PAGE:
St Martin Gardens

The Principality’s first public garden, opened in 1816, was built on an abandoned plot in order to provide work for residents when famine hit the Principality.

Originally, the St Martin Gardens were typically Mediterranean (pine trees, holm oaks, myrtle, pistachio trees, etc.). Additional exotic species acclimatised to the site were later added.
Hidden below the road, between the Oceanographic Museum and the Cathedral, this green oasis offers visitors taking a stroll lots of surprises with fabulous views out across the sea.
Its steep, winding paths hug the side of the rock and offer walkers numerous spots in which to rest. There is also a space in the middle of the garden where visitors can enjoy a refreshing break by the side of the pond.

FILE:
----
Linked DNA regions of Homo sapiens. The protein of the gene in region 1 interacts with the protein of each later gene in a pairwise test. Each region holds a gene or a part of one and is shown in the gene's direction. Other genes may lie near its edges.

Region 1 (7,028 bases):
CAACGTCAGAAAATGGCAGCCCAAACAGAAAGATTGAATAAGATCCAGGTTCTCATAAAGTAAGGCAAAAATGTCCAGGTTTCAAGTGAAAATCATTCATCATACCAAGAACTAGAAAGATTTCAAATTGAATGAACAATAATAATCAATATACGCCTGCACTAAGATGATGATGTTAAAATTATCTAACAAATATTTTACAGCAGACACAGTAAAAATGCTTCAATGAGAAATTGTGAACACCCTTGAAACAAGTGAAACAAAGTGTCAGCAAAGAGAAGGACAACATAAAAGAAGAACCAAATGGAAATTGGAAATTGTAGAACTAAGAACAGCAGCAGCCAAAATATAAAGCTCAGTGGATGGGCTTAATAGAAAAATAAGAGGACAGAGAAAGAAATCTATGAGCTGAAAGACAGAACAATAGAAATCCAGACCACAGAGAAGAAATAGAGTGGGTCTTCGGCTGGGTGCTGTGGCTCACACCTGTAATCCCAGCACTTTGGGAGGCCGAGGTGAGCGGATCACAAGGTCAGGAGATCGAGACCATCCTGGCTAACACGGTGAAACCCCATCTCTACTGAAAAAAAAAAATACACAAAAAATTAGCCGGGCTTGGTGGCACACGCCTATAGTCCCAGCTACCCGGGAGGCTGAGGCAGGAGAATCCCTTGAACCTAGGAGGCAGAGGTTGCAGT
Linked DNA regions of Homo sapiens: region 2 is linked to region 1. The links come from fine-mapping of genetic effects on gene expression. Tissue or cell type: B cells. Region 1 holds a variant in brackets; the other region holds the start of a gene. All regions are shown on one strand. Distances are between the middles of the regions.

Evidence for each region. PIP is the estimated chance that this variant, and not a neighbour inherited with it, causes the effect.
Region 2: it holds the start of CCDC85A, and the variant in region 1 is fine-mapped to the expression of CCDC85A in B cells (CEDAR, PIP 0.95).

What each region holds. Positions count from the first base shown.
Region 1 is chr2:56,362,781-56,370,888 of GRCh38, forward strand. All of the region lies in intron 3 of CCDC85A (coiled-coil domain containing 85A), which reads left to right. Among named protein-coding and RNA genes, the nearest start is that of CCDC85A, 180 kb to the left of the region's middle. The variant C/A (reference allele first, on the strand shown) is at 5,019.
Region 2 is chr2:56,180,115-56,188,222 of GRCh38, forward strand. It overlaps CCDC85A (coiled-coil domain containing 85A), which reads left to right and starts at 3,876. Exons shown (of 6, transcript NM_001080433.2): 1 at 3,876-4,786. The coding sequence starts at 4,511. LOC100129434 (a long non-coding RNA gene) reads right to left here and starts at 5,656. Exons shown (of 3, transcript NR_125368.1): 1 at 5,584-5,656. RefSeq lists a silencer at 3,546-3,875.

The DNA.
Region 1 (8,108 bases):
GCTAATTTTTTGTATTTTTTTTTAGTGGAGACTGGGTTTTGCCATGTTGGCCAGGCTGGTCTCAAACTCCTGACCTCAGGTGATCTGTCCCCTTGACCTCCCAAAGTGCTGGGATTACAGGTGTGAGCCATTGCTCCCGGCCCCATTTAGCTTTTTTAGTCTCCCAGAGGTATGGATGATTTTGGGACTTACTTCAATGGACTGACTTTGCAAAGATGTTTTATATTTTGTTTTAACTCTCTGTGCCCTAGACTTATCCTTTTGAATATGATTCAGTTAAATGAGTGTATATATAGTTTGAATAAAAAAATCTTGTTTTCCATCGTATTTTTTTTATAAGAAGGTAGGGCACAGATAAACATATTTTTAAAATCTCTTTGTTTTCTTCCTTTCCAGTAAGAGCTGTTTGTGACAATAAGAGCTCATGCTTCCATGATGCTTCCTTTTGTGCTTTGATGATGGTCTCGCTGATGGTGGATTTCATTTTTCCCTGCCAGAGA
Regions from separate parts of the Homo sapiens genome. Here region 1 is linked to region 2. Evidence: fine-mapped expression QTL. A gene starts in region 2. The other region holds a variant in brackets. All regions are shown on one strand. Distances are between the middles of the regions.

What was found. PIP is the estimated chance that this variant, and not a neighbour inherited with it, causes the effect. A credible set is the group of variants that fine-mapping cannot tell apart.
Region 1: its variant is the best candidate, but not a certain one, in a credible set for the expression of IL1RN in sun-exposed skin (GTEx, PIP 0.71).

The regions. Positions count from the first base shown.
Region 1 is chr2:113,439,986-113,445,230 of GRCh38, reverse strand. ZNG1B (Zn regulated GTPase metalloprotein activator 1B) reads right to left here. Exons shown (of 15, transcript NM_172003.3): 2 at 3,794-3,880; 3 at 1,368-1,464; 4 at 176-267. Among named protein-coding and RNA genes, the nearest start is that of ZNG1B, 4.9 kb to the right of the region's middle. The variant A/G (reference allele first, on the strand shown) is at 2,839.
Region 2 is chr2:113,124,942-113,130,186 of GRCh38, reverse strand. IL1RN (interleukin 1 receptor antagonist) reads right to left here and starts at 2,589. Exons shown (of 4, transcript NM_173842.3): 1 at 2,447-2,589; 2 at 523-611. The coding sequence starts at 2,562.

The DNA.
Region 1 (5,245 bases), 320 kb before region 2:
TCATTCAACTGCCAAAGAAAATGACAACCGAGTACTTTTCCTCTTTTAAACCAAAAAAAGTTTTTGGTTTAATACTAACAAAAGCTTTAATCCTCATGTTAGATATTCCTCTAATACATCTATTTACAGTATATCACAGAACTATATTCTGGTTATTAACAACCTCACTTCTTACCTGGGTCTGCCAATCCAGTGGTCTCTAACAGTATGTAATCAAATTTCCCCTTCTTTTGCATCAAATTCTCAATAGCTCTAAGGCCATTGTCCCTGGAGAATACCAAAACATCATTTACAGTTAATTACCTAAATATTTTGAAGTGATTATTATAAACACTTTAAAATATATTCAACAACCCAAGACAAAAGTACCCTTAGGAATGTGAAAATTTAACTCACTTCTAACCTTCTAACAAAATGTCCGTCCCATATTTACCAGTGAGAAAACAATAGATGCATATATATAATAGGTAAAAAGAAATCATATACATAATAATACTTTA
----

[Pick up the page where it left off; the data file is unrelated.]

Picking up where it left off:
Exceptional plants and sculptures sit side by side in harmony in this unique location which marries art and botany. On a headland facing out to the Mediterranean, visitors will find a bronze statue of Prince Albert I, the “navigator prince”, created by artist Francis Cogne.

Accessibility: access for people with reduced mobility is located opposite the cathedral or in front of the Oceanographic Museum esplanade. Be aware that there are some quite steep slopes.

Free entry.